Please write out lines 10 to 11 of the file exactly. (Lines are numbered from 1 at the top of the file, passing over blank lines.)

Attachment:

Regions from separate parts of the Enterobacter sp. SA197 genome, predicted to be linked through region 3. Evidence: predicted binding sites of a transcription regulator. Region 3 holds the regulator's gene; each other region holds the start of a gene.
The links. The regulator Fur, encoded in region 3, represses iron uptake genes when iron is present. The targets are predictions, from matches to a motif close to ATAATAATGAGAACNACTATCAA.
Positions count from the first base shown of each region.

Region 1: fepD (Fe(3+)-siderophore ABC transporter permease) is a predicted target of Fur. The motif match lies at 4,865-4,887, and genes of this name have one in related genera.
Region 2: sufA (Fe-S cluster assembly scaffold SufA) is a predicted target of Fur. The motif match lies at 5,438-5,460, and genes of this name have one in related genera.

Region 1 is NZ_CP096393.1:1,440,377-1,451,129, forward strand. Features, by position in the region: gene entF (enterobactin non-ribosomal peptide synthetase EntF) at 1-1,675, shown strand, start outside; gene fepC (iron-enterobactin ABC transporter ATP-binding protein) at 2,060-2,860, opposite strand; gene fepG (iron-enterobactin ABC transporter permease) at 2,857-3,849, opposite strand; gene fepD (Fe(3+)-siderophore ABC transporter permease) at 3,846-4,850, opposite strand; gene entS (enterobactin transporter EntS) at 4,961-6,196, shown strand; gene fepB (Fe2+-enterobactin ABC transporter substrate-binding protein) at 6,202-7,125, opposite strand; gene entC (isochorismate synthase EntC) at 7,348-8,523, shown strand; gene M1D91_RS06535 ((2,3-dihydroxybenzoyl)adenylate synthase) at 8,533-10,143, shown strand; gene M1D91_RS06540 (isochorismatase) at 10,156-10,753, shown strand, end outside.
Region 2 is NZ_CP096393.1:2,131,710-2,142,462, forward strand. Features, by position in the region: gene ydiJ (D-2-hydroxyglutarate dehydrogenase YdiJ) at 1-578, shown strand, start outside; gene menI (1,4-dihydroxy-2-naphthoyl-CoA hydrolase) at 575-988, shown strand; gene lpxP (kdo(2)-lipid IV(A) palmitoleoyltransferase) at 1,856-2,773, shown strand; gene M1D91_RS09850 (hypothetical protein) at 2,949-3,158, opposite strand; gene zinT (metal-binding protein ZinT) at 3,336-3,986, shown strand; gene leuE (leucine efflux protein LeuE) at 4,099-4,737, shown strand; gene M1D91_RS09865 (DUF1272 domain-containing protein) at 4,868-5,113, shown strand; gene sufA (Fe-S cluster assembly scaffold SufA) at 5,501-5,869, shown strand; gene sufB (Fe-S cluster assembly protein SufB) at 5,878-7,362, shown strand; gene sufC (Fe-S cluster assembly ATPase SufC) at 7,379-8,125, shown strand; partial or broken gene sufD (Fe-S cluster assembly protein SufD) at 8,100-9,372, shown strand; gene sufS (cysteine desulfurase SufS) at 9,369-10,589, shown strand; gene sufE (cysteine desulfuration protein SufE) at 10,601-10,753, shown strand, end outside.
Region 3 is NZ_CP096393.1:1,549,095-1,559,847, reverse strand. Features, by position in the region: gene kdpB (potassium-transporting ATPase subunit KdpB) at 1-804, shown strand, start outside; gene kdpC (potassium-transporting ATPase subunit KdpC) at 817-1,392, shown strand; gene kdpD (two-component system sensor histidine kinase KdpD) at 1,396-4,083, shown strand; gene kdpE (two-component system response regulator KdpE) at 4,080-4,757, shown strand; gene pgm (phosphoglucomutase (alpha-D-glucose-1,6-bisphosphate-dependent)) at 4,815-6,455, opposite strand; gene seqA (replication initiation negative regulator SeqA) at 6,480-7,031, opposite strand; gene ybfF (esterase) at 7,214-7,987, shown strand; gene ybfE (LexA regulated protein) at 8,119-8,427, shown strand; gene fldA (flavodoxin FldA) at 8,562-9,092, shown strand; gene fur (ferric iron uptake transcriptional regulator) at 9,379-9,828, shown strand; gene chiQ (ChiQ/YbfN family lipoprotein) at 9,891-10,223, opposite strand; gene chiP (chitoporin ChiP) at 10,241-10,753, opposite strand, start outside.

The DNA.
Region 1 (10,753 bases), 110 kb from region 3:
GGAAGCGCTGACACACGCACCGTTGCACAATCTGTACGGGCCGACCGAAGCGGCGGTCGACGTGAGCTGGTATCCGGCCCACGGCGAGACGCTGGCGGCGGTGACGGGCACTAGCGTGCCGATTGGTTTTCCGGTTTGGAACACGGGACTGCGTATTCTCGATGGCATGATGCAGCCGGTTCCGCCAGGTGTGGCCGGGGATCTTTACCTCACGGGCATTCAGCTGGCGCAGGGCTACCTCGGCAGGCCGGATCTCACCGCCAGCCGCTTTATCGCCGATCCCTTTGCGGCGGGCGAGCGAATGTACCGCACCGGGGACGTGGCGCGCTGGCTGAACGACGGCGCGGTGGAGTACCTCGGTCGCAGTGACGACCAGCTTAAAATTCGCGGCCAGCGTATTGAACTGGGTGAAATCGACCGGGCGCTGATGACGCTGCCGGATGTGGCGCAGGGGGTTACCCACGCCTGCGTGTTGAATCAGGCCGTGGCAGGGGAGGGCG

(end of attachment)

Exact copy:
Region 1 (10,753 bases), 110 kb from region 3:
GGAAGCGCTGACACACGCACCGTTGCACAATCTGTACGGGCCGACCGAAGCGGCGGTCGACGTGAGCTGGTATCCGGCCCACGGCGAGACGCTGGCGGCGGTGACGGGCACTAGCGTGCCGATTGGTTTTCCGGTTTGGAACACGGGACTGCGTATTCTCGATGGCATGATGCAGCCGGTTCCGCCAGGTGTGGCCGGGGATCTTTACCTCACGGGCATTCAGCTGGCGCAGGGCTACCTCGGCAGGCCGGATCTCACCGCCAGCCGCTTTATCGCCGATCCCTTTGCGGCGGGCGAGCGAATGTACCGCACCGGGGACGTGGCGCGCTGGCTGAACGACGGCGCGGTGGAGTACCTCGGTCGCAGTGACGACCAGCTTAAAATTCGCGGCCAGCGTATTGAACTGGGTGAAATCGACCGGGCGCTGATGACGCTGCCGGATGTGGCGCAGGGGGTTACCCACGCCTGCGTGTTGAATCAGGCCGTGGCAGGGGAGGGCG